BERLIN — The most striking aspect upon entering Creative Wealth Management’s offices in the Pavilions of Ocean Pines is that the waiting room doesn’t seem designed for the long haul. It isn’t a place to get comfortable with a magazine because of the understanding that visitors are more guests than clients. You don’t go into the office to wait. In fact, most people who visit are there precisely because they’re no longer interested in waiting.
When financial advisor Hal Carmean elected to strike out on his own, he did it for a particular reason. He believes the primary difficulty in dealing with finances generally and personal finance particularly is that planning for your financial future isn’t about short bursts of business transactions; it is about establishing and constantly reevaluating goals.
There is too often a difference between someone you might call your advisor and a person who is your financial advisor. An advisor is a person of trust, someone who understands your best interests as you do and provides guidance in that vein. Financial advisors tend to think in terms of general financial goals, algorithms that have been proven trustworthy and trends absent from individual concerns.
This break between the advisor and the financial advisor in terms of the relationship, is something that distressed Carmean as well. From his point of view, good financial advice is only a small part of his charge. The most important aspect of an advisory role for him is a personal notion. He wants to develop the kind of relationship where he can provide advice based on the context of each client’s best interest as the client understands it.
“We usually have four or five meetings with a person before they become a client,” he said.
It is during these meetings that Carmean or another member of his team, discusses clients’ financial goals in terms of their current financial position. Developing an understanding of the level of a client’s acceptable risk — and many times acceptable risk is zero — and their personality as it relates to their financial life is the first step in a process that’s geared to a long-term relationship.
One of the barriers that Carmean avoided in an effort to be able to establish this kind of relationship was his decision not to align himself and by extension his clients, with a particular financial instrument or set of instruments. Client’s choices are therefore limited only to their own decisions, not to a menu of options being pushed upon them as part of a company policy.
“If you want to buy a CD from a bank in Texas, we can do that,” Carmean said.
The point for him, as always, is that a client makes the decisions based on Creative Wealth Management’s advice, which of course is based on a client’s goals.
Establishing a plan to reach those goals is the first step and after a meeting or two, the Creative Wealth Management team will usually provide clients with several different plans of action to the client for whom they’re specifically designed.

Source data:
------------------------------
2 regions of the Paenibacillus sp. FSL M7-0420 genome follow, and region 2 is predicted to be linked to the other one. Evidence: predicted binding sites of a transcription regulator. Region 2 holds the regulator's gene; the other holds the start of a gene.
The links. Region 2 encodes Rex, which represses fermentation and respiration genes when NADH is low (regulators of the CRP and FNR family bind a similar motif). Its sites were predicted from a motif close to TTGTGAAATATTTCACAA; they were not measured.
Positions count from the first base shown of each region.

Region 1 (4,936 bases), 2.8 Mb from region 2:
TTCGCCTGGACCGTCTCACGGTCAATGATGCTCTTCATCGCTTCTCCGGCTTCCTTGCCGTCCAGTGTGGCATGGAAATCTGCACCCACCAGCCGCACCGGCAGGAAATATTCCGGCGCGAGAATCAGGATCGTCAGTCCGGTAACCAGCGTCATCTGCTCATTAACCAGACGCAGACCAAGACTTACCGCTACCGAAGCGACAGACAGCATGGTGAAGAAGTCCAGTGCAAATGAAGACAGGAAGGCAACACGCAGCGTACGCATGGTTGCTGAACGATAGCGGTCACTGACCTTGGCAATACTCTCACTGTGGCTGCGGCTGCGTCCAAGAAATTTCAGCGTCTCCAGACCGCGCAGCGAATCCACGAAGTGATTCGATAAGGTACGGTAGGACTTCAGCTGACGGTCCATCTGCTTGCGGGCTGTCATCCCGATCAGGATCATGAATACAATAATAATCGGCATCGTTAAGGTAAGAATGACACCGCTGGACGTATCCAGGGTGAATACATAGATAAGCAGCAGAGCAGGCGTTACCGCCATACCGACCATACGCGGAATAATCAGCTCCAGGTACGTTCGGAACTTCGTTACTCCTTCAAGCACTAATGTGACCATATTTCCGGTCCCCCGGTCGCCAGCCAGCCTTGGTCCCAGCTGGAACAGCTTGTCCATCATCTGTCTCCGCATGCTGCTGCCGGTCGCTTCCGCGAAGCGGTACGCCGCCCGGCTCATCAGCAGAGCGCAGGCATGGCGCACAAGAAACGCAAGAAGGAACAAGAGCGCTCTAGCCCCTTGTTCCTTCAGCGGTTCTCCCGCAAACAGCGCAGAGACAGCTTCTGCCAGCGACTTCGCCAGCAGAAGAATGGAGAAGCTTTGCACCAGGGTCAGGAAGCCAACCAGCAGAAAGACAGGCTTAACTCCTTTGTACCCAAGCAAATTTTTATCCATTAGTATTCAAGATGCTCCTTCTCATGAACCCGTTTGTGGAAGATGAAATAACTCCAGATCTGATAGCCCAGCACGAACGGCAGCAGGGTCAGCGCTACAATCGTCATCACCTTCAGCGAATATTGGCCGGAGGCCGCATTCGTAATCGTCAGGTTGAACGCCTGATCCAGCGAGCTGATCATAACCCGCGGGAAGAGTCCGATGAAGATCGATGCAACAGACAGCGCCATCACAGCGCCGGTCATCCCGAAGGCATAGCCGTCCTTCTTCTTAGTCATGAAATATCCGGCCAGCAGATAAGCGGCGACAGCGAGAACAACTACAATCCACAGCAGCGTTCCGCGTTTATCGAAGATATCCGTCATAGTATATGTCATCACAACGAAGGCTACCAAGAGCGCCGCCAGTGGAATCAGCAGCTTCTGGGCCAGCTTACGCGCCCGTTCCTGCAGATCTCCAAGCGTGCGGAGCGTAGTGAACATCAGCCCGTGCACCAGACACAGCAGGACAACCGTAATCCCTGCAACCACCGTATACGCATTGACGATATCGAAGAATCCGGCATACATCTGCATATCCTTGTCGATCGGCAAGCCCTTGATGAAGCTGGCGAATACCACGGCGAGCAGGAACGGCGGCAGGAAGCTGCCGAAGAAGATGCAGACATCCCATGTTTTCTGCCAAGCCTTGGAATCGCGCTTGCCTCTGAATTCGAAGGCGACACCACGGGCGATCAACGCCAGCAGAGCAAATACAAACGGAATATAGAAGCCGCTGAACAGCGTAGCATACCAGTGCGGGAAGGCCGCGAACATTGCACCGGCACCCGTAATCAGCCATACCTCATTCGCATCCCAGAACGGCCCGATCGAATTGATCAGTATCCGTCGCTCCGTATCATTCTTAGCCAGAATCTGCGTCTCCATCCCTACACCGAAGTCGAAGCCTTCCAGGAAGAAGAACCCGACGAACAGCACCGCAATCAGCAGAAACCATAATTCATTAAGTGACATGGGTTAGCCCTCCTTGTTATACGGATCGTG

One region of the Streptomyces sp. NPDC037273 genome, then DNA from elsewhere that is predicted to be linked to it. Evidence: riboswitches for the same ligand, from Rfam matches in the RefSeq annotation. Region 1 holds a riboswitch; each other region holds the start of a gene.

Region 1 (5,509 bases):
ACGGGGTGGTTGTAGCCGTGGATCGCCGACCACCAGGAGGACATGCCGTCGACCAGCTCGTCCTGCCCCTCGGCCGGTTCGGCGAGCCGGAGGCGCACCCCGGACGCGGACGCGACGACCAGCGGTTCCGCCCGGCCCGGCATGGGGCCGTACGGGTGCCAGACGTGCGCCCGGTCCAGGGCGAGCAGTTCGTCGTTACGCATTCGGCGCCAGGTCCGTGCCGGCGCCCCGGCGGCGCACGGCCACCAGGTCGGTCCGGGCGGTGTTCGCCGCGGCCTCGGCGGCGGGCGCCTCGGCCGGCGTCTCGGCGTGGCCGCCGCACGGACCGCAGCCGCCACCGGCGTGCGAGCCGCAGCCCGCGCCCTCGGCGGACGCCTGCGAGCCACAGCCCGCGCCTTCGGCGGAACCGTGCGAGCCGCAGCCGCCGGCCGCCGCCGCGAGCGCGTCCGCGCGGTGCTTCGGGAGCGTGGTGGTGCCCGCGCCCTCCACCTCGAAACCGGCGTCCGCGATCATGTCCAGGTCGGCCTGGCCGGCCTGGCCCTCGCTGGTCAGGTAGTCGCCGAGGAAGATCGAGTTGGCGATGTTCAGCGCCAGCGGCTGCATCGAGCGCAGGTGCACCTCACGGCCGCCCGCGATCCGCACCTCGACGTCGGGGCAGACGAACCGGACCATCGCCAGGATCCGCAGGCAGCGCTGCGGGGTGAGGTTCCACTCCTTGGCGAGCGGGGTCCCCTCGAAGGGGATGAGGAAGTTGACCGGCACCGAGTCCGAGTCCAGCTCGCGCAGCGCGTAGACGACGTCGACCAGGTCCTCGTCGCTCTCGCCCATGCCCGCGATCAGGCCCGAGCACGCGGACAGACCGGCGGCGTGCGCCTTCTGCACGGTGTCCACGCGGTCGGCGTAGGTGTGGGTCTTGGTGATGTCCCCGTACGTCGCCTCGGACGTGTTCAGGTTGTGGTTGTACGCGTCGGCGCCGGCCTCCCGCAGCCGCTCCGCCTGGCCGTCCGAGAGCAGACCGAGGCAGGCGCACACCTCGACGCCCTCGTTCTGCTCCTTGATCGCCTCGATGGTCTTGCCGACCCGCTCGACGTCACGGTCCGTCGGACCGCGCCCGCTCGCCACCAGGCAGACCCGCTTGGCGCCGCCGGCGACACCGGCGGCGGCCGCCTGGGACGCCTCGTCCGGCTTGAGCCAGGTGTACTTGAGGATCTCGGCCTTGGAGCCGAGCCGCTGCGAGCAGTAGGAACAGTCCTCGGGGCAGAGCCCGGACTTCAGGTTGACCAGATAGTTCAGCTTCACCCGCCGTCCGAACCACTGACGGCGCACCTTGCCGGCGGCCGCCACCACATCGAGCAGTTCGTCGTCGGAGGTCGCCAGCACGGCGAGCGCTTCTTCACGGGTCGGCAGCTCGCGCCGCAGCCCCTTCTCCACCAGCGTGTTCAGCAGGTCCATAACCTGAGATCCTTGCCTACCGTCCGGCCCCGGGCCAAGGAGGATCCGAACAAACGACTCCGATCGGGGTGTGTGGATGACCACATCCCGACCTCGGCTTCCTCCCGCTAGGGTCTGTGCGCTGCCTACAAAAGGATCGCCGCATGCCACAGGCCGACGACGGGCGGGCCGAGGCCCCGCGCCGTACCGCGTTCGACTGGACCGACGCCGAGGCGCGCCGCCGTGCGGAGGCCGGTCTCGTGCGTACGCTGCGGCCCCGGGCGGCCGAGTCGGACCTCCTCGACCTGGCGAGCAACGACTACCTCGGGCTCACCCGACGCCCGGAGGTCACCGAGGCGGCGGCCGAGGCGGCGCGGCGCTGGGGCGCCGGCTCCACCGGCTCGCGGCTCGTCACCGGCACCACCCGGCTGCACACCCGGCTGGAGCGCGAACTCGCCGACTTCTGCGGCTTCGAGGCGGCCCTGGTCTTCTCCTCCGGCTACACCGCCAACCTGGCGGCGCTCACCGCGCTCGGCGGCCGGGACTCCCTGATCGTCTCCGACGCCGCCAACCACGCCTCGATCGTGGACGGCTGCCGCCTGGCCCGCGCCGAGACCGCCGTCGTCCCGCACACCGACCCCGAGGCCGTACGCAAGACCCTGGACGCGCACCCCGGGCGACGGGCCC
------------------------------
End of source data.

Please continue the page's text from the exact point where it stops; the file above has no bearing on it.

It is from these initial proposals that the work begins in earnest. Clients review the plans, sometimes accepting one plan completely and sometimes combining different aspects of different plans.
Occasionally Carmean and his team will be asked to return to the drawing board to completely revamp the ideas using the initial plans as if they were the results of a brainstorming process and mapping out a new one based on the client’s response to the early drafts.
“We don’t just focus on helping you reach retirement,” Carmean said. “We want to make sure you can stay retired.”
While they offer plans for every stage of life, Carmean said a significant portion of Creative Wealth Management’s clients are those people who are retired already or approaching retirement and need to ensure they don’t outlive their money.
While these can be the trickiest cases, they’re the kinds of instances in which Carmean and his team excel. Balancing the risk people are willing to take with the lifestyle they wish to achieve and maintain, especially given the potential dicey markets, Creative Wealth Management finds the necessary instruments — from insurance to bonds, mutual funds, or even individual stocks — to do the job.
“If you don’t want to be in the stock market, that’s fine,” he said. “If the amount of risk is making you lose sleep, then it’s not worth it.”
After the initial plan is laid out, Carmean remains in touch with his clients, keeping them appraised of their financial progress at least quarterly but often more regularly. He said one of the things he hears too often is that the only time people speak with their financial advisors is when they’re buying or selling things.
For the staff at Creative aWealth Management, this isn’t often enough to keep abreast of a client’s circumstances. Carmean said it’s important that the relationship be about more than just buying or selling because when it comes time to make a transaction, an advisor has to be aware of the circumstances.
For example, he recently held one of his regular client dinners, during which hard business talk is banned. It provides him and his staff an opportunity to meet his clients’ families, but more importantly, it gives the clients a chance to meet his and his staff’s families.
Establishing a bond of trust is the most important thing an advisor does. It is the only way, really, to understand the kind of advice a person needs.